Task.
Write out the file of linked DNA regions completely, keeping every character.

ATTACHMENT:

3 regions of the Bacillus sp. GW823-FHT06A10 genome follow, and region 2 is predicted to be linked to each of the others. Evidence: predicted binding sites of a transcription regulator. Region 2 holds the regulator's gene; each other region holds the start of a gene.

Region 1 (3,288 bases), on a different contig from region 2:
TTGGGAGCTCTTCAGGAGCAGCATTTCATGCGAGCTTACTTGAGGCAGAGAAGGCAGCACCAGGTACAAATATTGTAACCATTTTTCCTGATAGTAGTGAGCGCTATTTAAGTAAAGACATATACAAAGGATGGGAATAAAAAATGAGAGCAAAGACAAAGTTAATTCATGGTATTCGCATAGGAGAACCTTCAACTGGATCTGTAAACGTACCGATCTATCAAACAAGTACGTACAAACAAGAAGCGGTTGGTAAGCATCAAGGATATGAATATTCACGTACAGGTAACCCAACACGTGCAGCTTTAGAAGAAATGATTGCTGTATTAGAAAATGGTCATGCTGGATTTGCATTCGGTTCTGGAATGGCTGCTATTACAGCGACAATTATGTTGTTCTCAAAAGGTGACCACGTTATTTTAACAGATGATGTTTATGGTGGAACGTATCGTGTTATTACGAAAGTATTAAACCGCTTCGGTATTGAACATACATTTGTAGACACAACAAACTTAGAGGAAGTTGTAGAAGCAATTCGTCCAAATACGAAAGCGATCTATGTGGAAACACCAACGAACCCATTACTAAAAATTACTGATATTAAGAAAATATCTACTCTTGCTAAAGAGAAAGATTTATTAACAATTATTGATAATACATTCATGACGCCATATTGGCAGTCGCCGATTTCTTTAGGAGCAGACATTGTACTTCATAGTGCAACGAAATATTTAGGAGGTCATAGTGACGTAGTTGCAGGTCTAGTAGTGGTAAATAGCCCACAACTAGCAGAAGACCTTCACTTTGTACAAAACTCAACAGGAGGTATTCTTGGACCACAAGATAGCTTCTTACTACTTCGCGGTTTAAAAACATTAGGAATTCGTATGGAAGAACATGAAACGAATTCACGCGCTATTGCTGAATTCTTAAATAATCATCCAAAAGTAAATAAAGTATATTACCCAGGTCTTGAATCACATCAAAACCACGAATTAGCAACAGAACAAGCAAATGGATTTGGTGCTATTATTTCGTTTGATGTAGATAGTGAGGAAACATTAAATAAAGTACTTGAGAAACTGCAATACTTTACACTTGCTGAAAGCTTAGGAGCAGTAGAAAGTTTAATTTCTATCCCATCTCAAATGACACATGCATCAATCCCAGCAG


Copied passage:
3 regions of the Bacillus sp. GW823-FHT06A10 genome follow, and region 2 is predicted to be linked to each of the others. Evidence: predicted binding sites of a transcription regulator. Region 2 holds the regulator's gene; each other region holds the start of a gene.

Region 1 (3,288 bases), on a different contig from region 2:
TTGGGAGCTCTTCAGGAGCAGCATTTCATGCGAGCTTACTTGAGGCAGAGAAGGCAGCACCAGGTACAAATATTGTAACCATTTTTCCTGATAGTAGTGAGCGCTATTTAAGTAAAGACATATACAAAGGATGGGAATAAAAAATGAGAGCAAAGACAAAGTTAATTCATGGTATTCGCATAGGAGAACCTTCAACTGGATCTGTAAACGTACCGATCTATCAAACAAGTACGTACAAACAAGAAGCGGTTGGTAAGCATCAAGGATATGAATATTCACGTACAGGTAACCCAACACGTGCAGCTTTAGAAGAAATGATTGCTGTATTAGAAAATGGTCATGCTGGATTTGCATTCGGTTCTGGAATGGCTGCTATTACAGCGACAATTATGTTGTTCTCAAAAGGTGACCACGTTATTTTAACAGATGATGTTTATGGTGGAACGTATCGTGTTATTACGAAAGTATTAAACCGCTTCGGTATTGAACATACATTTGTAGACACAACAAACTTAGAGGAAGTTGTAGAAGCAATTCGTCCAAATACGAAAGCGATCTATGTGGAAACACCAACGAACCCATTACTAAAAATTACTGATATTAAGAAAATATCTACTCTTGCTAAAGAGAAAGATTTATTAACAATTATTGATAATACATTCATGACGCCATATTGGCAGTCGCCGATTTCTTTAGGAGCAGACATTGTACTTCATAGTGCAACGAAATATTTAGGAGGTCATAGTGACGTAGTTGCAGGTCTAGTAGTGGTAAATAGCCCACAACTAGCAGAAGACCTTCACTTTGTACAAAACTCAACAGGAGGTATTCTTGGACCACAAGATAGCTTCTTACTACTTCGCGGTTTAAAAACATTAGGAATTCGTATGGAAGAACATGAAACGAATTCACGCGCTATTGCTGAATTCTTAAATAATCATCCAAAAGTAAATAAAGTATATTACCCAGGTCTTGAATCACATCAAAACCACGAATTAGCAACAGAACAAGCAAATGGATTTGGTGCTATTATTTCGTTTGATGTAGATAGTGAGGAAACATTAAATAAAGTACTTGAGAAACTGCAATACTTTACACTTGCTGAAAGCTTAGGAGCAGTAGAAAGTTTAATTTCTATCCCATCTCAAATGACACATGCATCAATCCCAGCAG